Another lawyer, Yvette Murphy, is representing an Ecuadorean insurance executive who paid $150,000 for the alleged Carreño painting from Martínez-Cañas. She said the now-defunct gallery cannot hide from its creditors.

Murphy said she is familiar with several other collectors who are ''concerned'' because they have purchased hundreds of thousands of dollars in artwork from Martinez-Cañas' gallery. They are trying to verify the authenticity of their paintings through scientific tests, art experts and ownership history.


Joel Tabas, a Miami lawyer who specializes in bankruptcy law, said Martínez-Cañas' gallery liquidation in state court would face less scrutiny than in federal court. But he said that while the gallery's dissolution would appear to shield it from a lawsuit judgment, that may not be the case.

Tabas said disgruntled creditors could have the gallery placed in involuntary bankruptcy in federal court for starters. He also said Martínez-Cañas himself could face lawsuits if his clients accuse him of fraud.

''Anyone who makes a misrepresentation under the guise of a corporation may have personal exposure,'' Tabas said.

Martínez-Cañas, a Cuban exile who has a criminal history from a 1977 bank-fraud conviction in Puerto Rico, has his defenders.

Gina Pellon, 77, a respected Cuban-born expressionist painter who has had her works on display at Elite Fine Art several times in the last decade, had only praise for Martínez-Cañas.

''In my dealings with him, I always found him to be a gentleman,'' she said in a telephone interview Wednesday from her home in Paris, where she has lived since 1959.

"In all the years I dealt with him, not once did I have a problem with him over any of my paintings.''

She said she heard the news from Martínez-Cañas four days ago.

''He told my friends not to tell me he was closing the gallery, that he wanted to call me and all the other artists and that's just what he did,'' she said. "It was very upsetting to me.''

Pellon said her association with Martínez-Cañas was usually profitable for both her and the gallery, where her work always sold well. She had up to six shows there, and her paintings sold for anywhere from $5,000 to $20,000.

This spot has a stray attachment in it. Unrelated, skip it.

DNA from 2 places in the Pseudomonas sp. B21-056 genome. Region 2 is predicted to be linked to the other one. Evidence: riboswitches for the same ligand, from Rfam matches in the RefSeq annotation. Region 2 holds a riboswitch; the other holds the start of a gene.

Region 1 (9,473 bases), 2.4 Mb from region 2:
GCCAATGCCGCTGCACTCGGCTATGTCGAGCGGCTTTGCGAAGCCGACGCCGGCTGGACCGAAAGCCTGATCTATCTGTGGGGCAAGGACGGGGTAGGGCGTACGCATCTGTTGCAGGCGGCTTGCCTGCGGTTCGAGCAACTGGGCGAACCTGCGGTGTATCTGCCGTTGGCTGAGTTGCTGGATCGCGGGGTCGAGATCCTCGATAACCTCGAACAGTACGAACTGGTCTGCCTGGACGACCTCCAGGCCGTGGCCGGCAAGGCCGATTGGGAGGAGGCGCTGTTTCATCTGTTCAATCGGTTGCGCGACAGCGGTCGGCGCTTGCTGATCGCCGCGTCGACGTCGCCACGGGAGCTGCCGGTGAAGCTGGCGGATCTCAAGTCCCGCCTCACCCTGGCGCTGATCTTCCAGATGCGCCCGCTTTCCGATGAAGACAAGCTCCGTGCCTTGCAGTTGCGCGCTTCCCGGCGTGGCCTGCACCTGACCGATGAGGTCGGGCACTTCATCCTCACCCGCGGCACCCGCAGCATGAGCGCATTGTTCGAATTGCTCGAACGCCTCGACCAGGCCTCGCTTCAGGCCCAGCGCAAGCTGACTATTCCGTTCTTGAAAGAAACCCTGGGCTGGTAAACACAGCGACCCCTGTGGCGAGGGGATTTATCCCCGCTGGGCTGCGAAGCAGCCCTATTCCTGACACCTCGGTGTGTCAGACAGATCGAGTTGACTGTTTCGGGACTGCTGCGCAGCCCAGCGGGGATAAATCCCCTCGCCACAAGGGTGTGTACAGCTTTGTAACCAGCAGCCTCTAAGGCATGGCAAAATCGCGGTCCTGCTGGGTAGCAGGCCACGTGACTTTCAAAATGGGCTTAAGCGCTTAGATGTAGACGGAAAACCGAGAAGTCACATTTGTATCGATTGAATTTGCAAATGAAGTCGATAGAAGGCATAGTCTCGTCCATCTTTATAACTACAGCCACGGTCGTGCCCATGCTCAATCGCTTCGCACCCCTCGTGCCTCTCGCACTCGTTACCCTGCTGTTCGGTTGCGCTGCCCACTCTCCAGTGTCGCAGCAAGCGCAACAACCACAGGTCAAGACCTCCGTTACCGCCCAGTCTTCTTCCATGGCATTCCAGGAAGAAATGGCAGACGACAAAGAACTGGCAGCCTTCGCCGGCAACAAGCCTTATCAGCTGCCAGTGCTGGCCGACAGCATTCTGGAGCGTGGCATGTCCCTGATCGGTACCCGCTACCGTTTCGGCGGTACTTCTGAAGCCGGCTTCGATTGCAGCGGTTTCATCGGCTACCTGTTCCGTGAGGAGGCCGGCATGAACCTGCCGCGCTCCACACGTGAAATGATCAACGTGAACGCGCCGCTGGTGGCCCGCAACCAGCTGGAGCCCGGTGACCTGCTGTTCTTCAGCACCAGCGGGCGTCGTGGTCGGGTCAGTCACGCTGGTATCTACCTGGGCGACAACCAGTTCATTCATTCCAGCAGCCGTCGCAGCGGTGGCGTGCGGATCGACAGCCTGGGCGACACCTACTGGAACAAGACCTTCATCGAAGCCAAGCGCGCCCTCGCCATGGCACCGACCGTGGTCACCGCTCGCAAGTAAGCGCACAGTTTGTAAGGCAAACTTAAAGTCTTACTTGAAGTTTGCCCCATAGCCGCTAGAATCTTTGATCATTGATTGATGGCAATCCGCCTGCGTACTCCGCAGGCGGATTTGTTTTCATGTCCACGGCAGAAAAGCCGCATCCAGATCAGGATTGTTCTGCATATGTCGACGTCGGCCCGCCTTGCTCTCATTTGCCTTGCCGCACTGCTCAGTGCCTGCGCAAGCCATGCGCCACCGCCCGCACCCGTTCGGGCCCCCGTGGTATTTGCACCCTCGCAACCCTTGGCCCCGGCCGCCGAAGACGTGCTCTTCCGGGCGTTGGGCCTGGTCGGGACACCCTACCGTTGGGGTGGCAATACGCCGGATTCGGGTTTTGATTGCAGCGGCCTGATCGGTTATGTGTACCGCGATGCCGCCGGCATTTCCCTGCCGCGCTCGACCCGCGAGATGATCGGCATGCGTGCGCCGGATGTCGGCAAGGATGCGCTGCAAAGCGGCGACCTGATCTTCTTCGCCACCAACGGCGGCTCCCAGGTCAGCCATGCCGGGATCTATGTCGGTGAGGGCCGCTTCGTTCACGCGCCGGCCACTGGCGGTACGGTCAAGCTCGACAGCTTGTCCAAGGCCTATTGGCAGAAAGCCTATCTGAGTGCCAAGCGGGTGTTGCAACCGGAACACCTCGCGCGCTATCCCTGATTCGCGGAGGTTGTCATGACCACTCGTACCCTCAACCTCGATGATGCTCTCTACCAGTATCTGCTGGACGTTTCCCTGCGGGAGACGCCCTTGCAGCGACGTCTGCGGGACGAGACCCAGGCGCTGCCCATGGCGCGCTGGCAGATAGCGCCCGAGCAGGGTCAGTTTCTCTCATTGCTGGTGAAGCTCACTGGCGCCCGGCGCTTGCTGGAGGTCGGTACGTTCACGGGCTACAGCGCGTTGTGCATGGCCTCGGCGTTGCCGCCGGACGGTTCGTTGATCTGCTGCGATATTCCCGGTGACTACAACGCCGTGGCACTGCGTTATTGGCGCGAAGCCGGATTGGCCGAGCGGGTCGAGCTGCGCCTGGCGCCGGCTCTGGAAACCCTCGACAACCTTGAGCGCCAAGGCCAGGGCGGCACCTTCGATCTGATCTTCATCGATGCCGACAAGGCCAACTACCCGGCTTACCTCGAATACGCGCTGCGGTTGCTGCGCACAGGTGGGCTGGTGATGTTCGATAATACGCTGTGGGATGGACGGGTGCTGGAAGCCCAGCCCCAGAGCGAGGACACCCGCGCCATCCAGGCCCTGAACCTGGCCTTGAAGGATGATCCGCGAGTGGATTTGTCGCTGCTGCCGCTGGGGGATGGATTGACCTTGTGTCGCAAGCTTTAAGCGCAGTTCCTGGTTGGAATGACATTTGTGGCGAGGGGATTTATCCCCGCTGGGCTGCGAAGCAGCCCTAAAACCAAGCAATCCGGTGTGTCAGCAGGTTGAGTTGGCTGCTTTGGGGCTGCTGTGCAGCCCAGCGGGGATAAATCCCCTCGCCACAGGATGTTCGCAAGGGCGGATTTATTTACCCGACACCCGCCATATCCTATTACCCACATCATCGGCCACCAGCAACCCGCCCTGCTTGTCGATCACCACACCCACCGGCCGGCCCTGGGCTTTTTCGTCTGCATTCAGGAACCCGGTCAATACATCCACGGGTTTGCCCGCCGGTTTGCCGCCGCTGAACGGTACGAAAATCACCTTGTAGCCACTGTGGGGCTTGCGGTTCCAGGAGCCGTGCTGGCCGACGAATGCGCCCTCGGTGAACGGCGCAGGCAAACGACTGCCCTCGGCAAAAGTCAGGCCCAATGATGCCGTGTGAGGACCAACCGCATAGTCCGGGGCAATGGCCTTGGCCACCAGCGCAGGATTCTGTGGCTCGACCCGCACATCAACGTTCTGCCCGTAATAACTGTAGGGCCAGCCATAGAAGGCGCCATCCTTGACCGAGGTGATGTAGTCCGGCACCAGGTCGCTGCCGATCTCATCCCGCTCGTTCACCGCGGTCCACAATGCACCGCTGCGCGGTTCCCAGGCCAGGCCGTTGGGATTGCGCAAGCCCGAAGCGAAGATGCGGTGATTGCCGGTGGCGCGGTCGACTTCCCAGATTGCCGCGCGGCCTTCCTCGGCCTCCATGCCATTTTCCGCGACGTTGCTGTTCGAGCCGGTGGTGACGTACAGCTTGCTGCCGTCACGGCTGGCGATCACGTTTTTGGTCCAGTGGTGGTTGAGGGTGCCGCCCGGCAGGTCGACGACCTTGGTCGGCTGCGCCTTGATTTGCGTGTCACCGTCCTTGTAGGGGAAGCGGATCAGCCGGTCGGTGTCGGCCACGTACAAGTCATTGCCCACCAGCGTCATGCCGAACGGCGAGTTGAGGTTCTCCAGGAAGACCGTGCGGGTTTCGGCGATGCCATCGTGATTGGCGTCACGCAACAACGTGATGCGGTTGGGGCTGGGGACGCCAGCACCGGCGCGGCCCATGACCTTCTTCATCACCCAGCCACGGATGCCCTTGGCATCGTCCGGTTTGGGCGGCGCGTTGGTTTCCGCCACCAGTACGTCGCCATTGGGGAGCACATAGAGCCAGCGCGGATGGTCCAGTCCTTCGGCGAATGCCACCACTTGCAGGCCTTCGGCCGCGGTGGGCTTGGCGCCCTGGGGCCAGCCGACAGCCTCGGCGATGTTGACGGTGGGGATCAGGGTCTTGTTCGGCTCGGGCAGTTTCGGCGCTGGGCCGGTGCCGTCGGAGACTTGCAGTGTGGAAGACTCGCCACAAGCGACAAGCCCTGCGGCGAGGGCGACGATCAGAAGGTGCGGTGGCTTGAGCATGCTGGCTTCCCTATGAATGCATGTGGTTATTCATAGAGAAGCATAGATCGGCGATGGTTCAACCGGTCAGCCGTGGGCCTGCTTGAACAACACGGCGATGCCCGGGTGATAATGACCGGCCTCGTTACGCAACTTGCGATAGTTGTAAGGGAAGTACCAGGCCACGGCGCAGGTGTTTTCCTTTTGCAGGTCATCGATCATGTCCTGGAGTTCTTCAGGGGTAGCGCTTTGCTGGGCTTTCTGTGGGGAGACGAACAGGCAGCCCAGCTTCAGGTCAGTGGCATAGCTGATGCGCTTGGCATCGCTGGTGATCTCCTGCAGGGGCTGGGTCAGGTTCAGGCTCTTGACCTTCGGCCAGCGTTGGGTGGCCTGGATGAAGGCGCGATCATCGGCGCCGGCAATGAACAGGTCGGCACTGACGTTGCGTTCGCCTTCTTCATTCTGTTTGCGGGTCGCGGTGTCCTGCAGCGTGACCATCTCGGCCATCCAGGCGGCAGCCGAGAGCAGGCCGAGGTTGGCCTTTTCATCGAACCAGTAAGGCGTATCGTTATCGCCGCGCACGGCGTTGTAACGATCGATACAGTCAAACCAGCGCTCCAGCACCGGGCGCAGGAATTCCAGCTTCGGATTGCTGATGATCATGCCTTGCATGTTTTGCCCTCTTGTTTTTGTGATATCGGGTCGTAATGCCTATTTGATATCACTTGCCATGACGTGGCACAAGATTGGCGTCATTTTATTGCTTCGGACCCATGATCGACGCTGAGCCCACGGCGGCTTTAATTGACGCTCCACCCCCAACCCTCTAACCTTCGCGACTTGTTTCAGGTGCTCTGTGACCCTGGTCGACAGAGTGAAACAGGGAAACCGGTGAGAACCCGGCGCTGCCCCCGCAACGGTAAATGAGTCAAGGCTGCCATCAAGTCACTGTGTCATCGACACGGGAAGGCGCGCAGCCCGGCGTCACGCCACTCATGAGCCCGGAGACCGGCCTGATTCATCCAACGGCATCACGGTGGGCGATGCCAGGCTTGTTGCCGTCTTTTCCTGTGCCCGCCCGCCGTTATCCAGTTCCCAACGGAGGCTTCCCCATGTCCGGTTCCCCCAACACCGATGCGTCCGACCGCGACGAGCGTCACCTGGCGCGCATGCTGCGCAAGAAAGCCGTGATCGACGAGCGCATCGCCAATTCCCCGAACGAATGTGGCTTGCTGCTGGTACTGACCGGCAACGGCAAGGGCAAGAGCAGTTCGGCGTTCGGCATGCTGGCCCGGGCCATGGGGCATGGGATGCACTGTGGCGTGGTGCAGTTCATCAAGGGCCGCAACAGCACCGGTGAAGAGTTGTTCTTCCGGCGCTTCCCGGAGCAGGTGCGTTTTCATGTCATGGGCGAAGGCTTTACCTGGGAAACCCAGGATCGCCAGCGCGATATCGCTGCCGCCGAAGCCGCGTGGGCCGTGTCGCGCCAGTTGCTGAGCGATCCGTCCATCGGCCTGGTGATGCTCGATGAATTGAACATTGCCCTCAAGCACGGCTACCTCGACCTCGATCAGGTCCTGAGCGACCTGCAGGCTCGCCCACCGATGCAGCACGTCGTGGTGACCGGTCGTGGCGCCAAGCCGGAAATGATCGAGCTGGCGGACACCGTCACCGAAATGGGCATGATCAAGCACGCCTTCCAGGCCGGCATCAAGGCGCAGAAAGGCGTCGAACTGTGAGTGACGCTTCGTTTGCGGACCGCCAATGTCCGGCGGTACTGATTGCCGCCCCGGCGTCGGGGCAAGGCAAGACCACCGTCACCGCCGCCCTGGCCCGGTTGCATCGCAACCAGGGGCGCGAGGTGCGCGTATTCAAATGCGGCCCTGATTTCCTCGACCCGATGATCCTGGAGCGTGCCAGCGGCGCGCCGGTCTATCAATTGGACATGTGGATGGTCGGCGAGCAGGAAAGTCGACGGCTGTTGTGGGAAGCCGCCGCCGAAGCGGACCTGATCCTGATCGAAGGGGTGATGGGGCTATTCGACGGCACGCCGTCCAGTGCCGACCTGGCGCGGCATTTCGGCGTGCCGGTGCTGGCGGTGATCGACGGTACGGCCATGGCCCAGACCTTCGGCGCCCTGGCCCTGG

In court papers, Martínez-Cañas said the gallery owed Pellon $12,500.

''He owes me no money, but he does have several of my paintings on deposit which could be worth that amount,'' she said.


Francisco Mestre, who has purchased dozens of paintings from the gallery, said Martínez-Cañas has always been an honest businessman.

Mestre, who sells construction equipment, said he purchased a Wifredo Lam painting for $30,000 -- only to discover later that it was not authentic. Martínez-Cañas agreed to credit his account.

''To me, I still give him the benefit of the doubt that he didn't know that the [Lam] painting was false,'' Mestre said. "I've had an excellent relationship with him.''

But one of Martínez-Cañas' chief competitors, Ramón Cernuda, who owns a gallery across the street, said he was surprised Martínez-Cañas had not paid his gallery's artists.

''If he has not sold the paintings, they're a consignment that must be returned,'' Cernuda said. "If he sold the paintings, he has to pay the artists.''

Grammy performer goes from rags to verge of riches

By Oscar Corral, Posted on Mon, Sep. 01, 2003 .

Tony Laurencio had been sleeping in his 1987 Econoline van for months, siphoning electricity for a lamp with an extension cord from his friend's Little Havana house.

His clothes hadn't been washed in days. The reading material in the van -- Keyboard and Future Music magazines and an operating manual for a synthesizer -- had grown stale. Laurencio wondered whether pursuing his dream as a keyboardist and songwriter was really worth it.

But then, Jorge Villamizar, lead singer/songwriter for the local music sensation Bacilos, dropped in on Laurencio at a commune-style house for artists known as the Monkey Village in Little Havana, where Laurencio kept his clothes in a friend's closet. It was early 2002, and Bacilos was getting ready to record its follow-up album, Caraluna.

Laurencio, 29, and Villamizar were old acquaintances from the Miami music scene. The band needed a keyboardist. It was an invitation that has led to this: On Wednesday night, Laurencio, Villamizar and the rest of Bacilos will stand on a stage at AmericanAirlines Arena to perform at the Latin Grammys, the ultimate gathering of Latino star power. They will perform Mi Primer Millon (My First Million) from Bacilos' Caraluna, the most nominated band and album this year at the awards show.

''It's just another gig,'' Laurencio says modestly, his beach ball-size trademark Afro swaying as he shrugs. "But I'm excited.''

For the unknown number of musicians toiling away in a quest for recognition in South Florida's rising music scene, Laurencio's tale is one of success, at least for now.

In the near-decade he has played in Miami, Laurencio has performed with some of the biggest local names, including Javier García, Latin rock band Volumen Cero, Oski Foundation, and the Richard Shepard Band. He also has jammed on occasion with the likes of DJ Le Spam.